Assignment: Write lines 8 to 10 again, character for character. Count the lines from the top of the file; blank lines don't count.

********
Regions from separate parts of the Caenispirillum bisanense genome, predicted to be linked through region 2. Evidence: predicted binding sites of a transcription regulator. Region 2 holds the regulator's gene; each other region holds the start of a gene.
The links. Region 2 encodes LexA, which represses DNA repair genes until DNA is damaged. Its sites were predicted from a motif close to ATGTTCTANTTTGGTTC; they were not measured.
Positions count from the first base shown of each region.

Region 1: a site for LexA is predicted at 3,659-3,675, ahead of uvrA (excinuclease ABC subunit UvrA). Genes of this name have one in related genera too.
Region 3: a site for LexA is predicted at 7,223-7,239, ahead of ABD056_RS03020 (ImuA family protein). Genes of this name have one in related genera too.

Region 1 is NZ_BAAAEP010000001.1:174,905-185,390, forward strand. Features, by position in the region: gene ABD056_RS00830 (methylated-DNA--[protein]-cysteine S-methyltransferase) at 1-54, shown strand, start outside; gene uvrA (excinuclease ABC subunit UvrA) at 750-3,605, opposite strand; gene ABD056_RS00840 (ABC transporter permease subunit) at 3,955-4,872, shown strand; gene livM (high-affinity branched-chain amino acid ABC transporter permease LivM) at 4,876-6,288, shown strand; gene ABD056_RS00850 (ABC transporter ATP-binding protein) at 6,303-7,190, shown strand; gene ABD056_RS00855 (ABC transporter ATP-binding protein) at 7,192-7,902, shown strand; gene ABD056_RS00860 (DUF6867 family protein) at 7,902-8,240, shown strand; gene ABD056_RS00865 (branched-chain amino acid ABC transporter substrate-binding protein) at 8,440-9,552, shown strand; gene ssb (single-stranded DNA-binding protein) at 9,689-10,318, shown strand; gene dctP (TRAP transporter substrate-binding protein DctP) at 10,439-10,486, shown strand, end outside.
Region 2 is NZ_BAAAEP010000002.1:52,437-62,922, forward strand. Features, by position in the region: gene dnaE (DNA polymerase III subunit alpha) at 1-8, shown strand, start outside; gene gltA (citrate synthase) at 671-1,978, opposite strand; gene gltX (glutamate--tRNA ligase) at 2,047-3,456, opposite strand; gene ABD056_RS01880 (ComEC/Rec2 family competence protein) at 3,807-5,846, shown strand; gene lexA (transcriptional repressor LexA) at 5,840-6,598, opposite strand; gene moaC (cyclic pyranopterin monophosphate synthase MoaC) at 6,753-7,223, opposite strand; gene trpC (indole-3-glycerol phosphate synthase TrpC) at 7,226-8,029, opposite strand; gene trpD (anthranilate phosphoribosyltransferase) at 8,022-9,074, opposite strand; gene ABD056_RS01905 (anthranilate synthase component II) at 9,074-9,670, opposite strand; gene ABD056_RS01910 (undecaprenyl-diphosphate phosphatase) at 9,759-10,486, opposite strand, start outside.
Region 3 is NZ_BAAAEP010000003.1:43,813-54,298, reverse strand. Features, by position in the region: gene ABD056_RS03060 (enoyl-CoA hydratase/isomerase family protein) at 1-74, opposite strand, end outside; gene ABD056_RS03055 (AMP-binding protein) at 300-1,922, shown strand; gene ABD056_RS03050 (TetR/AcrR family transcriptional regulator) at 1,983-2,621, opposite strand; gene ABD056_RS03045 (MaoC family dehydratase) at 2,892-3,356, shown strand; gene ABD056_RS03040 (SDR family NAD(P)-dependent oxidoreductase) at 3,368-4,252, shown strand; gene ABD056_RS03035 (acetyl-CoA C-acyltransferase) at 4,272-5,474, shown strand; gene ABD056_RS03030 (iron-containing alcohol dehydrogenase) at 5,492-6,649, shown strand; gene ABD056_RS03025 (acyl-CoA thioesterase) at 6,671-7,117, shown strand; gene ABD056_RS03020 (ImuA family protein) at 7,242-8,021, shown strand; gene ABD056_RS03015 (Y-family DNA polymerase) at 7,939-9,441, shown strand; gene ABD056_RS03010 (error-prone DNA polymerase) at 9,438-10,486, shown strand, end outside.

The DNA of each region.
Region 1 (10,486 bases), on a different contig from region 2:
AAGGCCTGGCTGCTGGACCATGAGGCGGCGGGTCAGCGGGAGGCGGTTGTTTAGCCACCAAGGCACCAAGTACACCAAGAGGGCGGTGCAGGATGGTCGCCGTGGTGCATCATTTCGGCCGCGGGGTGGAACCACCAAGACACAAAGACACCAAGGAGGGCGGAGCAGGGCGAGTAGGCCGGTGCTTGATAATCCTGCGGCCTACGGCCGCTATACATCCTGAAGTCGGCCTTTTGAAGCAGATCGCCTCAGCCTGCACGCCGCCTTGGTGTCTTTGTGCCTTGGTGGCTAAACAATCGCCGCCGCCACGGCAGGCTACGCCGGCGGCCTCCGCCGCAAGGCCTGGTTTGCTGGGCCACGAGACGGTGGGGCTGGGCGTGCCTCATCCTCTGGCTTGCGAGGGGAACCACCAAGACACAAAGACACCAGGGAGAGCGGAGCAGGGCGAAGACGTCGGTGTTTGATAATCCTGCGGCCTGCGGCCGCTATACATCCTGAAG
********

Region 3 is NZ_BAAAEP010000003.1:43,813-54,298, reverse strand. Features, by position in the region: gene ABD056_RS03060 (enoyl-CoA hydratase/isomerase family protein) at 1-74, opposite strand, end outside; gene ABD056_RS03055 (AMP-binding protein) at 300-1,922, shown strand; gene ABD056_RS03050 (TetR/AcrR family transcriptional regulator) at 1,983-2,621, opposite strand; gene ABD056_RS03045 (MaoC family dehydratase) at 2,892-3,356, shown strand; gene ABD056_RS03040 (SDR family NAD(P)-dependent oxidoreductase) at 3,368-4,252, shown strand; gene ABD056_RS03035 (acetyl-CoA C-acyltransferase) at 4,272-5,474, shown strand; gene ABD056_RS03030 (iron-containing alcohol dehydrogenase) at 5,492-6,649, shown strand; gene ABD056_RS03025 (acyl-CoA thioesterase) at 6,671-7,117, shown strand; gene ABD056_RS03020 (ImuA family protein) at 7,242-8,021, shown strand; gene ABD056_RS03015 (Y-family DNA polymerase) at 7,939-9,441, shown strand; gene ABD056_RS03010 (error-prone DNA polymerase) at 9,438-10,486, shown strand, end outside.

The DNA of each region.
Region 1 (10,486 bases), on a different contig from region 2: